Monday, April 8, 2013

Monday Memories – Stupid. Real Stupid.

Calvin called and said, “What have you got planned for family night tonight?” and then suggested I go with him on a drive while he went to visit a farmer. I’ve mentioned it before, but I’ll go just about anywhere if it means a hamburger or ice cream cone is in the deal. And if it’s through pretty farm country with rolling hills and green fields, I’m definitely in.

I love going on drives. I like bouncing over corrugates and wheel tracks. I like hurrying to roll up the window when we stop so the dust doesn’t roll in. I like listening to Calvin sing along to the radio. I like identifying the crops. I remember feeling so smart as a kid when I could finally tell the potatoes from beans and wheat from oats out the window of a speeding car. I may have missed a lot of other details in life, but telling crops apart was a big deal in my world. (Never mind it took me until I was in college to discover you don’t need a rooster for a hen to lay eggs; all I knew was that we always had a rooster, hens, and eggs so you must need all three like peanut butter, jam, and bread.)

Today as we were driving a bit too fast for me on the gravel roads, I thought of this memory. And even though it shows real stupidity, it’s a vivid memory nonetheless . . .

When we were kids and pushed the cattle up to the summer range, there were too many horses and kids to get everything back home in one load. Dad would have us load the horses into the back of the stock truck – I’m thinking there were eight or nine horses– and then he and a few others (people, not horses) would climb into the cab of the truck while we kids (four or five) climbed up on top of the cab. Sometimes we even had to keep a dog up there with us. We kids would wrap our arms around the stock rack and with our legs dangling part way down the windshield (sometimes Dad would holler at us to move our legs over so he could see) we’d ride the thirty-five miles home.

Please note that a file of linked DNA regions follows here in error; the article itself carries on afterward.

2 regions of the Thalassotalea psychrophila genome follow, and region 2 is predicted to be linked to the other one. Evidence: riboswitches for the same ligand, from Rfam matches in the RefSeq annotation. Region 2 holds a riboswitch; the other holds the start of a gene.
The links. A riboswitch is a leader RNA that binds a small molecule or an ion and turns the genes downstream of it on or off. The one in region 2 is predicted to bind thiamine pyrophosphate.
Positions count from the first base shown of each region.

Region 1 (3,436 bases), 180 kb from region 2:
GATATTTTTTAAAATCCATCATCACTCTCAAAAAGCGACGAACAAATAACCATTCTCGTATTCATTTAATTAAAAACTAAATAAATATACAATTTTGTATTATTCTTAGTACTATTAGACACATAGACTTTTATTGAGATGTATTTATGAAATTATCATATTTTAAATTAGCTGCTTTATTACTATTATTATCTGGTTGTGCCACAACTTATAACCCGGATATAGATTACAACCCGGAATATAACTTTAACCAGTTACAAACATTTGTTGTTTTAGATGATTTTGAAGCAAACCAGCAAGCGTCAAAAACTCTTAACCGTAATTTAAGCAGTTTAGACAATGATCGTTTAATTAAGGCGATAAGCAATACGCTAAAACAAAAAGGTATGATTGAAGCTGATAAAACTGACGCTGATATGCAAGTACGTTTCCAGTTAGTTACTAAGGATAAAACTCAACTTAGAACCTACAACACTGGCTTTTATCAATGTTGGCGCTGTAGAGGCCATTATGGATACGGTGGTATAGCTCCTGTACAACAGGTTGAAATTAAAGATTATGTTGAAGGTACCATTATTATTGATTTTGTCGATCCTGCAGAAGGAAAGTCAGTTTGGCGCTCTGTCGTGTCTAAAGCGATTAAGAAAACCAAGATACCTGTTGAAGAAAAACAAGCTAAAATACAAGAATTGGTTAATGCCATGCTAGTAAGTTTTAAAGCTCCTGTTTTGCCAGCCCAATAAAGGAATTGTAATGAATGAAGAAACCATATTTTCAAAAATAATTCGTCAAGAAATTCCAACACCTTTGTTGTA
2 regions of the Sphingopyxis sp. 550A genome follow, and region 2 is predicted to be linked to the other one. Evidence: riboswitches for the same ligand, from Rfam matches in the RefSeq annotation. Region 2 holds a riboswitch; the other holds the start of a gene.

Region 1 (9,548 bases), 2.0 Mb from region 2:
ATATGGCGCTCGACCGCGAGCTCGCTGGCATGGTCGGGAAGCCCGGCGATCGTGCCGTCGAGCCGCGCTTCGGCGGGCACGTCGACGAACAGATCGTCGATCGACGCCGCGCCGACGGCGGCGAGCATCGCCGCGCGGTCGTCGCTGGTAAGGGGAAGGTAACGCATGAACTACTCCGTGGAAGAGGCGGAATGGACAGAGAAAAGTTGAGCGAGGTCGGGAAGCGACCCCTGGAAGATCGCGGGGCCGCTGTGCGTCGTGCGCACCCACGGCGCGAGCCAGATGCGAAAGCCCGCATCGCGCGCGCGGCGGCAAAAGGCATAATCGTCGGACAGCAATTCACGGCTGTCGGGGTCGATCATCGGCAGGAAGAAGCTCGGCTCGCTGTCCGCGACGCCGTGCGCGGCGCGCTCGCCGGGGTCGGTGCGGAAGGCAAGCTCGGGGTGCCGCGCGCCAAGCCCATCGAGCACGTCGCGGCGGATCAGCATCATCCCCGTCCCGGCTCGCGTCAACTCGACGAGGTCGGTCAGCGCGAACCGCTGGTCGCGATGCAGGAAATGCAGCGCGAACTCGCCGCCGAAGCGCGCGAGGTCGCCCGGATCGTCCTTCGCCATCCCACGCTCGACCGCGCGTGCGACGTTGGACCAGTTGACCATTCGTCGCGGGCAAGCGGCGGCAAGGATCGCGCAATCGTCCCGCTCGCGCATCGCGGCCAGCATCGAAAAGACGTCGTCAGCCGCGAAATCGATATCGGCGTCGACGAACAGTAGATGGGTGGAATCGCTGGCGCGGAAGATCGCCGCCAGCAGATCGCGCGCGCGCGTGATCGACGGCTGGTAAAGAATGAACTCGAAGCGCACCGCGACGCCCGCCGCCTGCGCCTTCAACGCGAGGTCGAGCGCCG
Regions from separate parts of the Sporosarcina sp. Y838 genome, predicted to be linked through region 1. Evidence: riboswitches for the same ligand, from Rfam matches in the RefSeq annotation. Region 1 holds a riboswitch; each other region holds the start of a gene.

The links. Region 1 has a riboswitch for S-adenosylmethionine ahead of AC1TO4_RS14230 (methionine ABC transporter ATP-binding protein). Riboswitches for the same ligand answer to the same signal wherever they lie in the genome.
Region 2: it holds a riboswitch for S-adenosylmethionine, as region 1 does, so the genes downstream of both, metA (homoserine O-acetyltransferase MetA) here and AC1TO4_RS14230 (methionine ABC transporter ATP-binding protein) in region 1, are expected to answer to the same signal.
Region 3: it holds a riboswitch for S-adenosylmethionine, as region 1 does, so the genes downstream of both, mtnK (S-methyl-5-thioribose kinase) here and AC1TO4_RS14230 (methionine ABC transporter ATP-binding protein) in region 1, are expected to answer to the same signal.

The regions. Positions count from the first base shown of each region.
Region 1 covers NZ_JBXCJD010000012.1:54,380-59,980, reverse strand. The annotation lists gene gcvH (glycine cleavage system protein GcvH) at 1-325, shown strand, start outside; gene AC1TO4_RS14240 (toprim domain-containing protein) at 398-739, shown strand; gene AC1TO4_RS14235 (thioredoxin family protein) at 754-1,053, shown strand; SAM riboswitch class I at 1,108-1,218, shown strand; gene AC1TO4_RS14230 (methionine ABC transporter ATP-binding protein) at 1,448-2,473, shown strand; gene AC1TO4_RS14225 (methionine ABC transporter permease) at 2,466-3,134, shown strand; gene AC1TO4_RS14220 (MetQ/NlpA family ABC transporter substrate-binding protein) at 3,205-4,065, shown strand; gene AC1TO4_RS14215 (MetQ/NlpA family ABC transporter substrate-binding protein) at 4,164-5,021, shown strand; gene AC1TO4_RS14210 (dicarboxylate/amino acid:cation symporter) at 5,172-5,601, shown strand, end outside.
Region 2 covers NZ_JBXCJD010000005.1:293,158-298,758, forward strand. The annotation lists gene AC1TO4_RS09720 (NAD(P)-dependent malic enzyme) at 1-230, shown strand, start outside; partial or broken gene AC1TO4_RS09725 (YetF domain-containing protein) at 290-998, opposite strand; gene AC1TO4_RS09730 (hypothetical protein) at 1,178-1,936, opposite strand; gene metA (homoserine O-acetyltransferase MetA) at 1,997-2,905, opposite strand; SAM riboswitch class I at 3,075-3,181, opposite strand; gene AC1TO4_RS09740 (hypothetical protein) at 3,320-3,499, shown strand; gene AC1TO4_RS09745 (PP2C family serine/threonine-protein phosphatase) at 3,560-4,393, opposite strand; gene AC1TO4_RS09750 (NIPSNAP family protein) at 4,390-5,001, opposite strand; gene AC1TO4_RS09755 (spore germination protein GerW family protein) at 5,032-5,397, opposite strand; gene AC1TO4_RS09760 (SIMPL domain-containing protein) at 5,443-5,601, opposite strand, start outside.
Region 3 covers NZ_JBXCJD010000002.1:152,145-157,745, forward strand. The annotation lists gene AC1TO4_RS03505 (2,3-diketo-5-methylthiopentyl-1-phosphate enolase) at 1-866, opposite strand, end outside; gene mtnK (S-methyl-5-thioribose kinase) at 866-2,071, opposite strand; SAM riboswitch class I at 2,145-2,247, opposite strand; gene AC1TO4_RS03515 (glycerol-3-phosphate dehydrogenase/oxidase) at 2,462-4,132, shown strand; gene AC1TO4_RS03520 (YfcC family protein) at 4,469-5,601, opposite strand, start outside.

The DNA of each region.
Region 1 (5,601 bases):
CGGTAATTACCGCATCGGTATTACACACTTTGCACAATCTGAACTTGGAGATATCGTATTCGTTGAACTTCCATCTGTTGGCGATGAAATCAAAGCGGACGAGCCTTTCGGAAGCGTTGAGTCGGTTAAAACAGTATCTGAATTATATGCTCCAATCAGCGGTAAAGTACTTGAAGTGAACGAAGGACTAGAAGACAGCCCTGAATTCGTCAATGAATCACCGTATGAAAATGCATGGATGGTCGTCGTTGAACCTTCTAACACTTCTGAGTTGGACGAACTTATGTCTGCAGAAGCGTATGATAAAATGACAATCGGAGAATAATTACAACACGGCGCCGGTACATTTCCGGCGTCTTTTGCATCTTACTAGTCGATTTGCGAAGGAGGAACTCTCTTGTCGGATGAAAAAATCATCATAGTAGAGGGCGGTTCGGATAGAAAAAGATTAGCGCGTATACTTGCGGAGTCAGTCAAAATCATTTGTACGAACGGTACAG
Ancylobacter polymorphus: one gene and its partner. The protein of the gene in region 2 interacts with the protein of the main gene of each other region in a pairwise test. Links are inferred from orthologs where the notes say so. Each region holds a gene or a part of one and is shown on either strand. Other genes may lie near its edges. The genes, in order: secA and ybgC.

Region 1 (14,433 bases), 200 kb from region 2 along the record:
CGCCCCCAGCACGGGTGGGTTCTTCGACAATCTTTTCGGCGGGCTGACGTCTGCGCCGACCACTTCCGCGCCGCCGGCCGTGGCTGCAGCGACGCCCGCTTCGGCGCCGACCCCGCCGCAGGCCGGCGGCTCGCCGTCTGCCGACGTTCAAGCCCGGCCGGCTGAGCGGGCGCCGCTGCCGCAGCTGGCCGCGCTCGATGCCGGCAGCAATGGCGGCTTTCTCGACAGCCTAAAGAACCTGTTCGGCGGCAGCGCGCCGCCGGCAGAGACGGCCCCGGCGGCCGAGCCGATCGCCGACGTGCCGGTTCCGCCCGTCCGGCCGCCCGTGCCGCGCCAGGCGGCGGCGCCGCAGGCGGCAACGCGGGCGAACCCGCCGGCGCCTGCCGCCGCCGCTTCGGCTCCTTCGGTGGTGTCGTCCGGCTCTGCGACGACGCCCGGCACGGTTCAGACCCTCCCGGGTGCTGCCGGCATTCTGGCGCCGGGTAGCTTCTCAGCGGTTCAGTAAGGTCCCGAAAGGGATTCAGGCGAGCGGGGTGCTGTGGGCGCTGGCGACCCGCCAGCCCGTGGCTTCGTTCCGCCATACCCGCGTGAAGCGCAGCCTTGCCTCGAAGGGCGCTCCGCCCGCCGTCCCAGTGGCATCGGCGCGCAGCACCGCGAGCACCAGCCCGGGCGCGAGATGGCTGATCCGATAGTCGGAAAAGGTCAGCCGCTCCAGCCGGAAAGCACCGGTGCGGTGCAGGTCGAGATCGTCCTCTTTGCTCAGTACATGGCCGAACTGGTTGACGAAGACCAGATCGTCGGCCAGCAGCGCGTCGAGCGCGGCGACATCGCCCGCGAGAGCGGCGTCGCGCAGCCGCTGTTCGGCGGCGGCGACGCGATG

Roads up in the hills are gravel, narrow, winding, and rutted. Dad never took them slow, and when we’d finally hit the paved highway he went at least the speed limit. We looked like the Clampets coming to town, but instead of granny’s rocking chair and wash-boiler hanging from the truck, it was horses, saddles, kids, and dogs. People driving towards us stared and some even pointed. It was incredibly stupid. It was scary. It was thrilling. And I’ve never had the desire for an adrenaline rush since.  After moving cattle all day in the hot sun and that 60 mile-an-hour wind whipping me in the face it was so tempting to nod off, but I was scared to death I’d slide right down the windshield, glide over the hood of the truck, slip off the grill, land on the road and thump . . . get smashed flat like a cat on the road.

The irony was not lost on me tonight when Calvin surprised me with a trip, not to Bob’s Burger, but to the Texas Roadhouse.  There listed front and center on the menu was roadkill.

Do you have a stupid, real stupid, memory?  (Cali, Abe, Ty, and Ande maybe you'll want to stay quiet on this one ;0)


Jill said...

Oh my goodness, did your mother know about this?! I can't even believe it!

I love Texas Roadhouse and went there last Friday with my sister.

Heather Williams said...

Oh jane I really hope you print your blogs because you have so many great stories, memories, thoughts, etc.

A stupid, real stupid memory off the top of my noggin would be road trips with my family in the suburban with all 7 kids....we'd have Les Mis playing loudly for all to hear and sing along to and all of us kids would be in the back (Dad removed one of the benches) and we'd lay out sleeping bags and wrestle.

Seatbelts, shmeat belts! Oh but we had a great time, so many good memories!

abe said...

I don't remember anything too stupid. I guess riding in the back of the truck in camping chairs when we'd go to Bear Gulch was probably the worst thing we did.

Ande said...

I never knew this story! Scary. No wonder driving gives you anxiety. I don't remember anything too stupid, either. But I did love riding in the back if trucks with blankets.

Ande said...

And Texas Toadhouse! Good surprise!